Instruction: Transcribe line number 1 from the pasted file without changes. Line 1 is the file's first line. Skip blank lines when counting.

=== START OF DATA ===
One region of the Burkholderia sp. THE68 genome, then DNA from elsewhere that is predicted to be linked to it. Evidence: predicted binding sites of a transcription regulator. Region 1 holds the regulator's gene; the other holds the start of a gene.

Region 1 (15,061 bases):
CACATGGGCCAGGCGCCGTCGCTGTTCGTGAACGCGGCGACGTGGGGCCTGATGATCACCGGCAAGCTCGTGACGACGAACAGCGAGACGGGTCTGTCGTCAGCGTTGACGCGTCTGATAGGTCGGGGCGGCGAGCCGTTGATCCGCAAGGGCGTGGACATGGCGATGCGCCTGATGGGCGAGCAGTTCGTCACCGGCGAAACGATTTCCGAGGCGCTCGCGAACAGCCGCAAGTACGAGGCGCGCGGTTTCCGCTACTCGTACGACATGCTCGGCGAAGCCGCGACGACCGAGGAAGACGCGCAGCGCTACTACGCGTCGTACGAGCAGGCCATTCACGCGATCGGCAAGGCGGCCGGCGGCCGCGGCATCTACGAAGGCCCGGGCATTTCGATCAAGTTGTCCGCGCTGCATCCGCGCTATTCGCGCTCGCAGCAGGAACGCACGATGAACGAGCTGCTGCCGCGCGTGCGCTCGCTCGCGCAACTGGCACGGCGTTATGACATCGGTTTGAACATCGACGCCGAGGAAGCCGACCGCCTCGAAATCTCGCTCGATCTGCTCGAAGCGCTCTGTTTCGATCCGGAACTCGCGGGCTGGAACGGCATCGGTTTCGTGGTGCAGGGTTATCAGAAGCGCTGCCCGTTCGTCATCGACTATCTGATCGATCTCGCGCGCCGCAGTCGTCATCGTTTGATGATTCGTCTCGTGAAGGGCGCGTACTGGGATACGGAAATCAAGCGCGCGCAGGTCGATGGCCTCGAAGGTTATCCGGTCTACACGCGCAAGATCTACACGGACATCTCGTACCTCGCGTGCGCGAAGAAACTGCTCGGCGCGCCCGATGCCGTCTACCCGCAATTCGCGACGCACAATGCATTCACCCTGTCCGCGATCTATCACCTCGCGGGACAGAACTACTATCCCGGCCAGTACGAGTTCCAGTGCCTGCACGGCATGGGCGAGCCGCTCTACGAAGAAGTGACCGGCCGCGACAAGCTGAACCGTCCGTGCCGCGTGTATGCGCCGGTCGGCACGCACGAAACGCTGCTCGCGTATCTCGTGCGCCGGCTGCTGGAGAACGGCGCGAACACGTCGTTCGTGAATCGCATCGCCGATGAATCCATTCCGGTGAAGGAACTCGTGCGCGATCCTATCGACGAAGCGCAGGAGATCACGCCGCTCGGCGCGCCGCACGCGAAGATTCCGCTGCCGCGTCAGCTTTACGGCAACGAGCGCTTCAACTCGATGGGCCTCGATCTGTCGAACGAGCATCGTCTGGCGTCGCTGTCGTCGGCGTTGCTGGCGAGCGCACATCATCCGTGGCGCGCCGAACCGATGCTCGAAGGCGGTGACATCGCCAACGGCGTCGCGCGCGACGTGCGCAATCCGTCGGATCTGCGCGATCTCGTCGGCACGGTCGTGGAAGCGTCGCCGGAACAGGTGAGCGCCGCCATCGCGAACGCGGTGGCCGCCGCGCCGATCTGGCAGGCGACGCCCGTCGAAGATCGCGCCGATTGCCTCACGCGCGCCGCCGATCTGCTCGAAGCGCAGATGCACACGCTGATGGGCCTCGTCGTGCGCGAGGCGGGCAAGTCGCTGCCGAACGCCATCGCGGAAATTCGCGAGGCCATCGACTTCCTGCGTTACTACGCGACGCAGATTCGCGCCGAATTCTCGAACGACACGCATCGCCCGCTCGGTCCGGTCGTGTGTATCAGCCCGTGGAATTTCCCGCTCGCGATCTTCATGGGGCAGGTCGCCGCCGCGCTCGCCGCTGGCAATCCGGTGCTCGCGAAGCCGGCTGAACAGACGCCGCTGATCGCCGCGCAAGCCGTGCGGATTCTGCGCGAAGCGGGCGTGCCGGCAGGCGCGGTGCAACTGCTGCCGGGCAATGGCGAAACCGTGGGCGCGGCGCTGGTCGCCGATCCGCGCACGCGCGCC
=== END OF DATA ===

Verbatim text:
One region of the Burkholderia sp. THE68 genome, then DNA from elsewhere that is predicted to be linked to it. Evidence: predicted binding sites of a transcription regulator. Region 1 holds the regulator's gene; the other holds the start of a gene.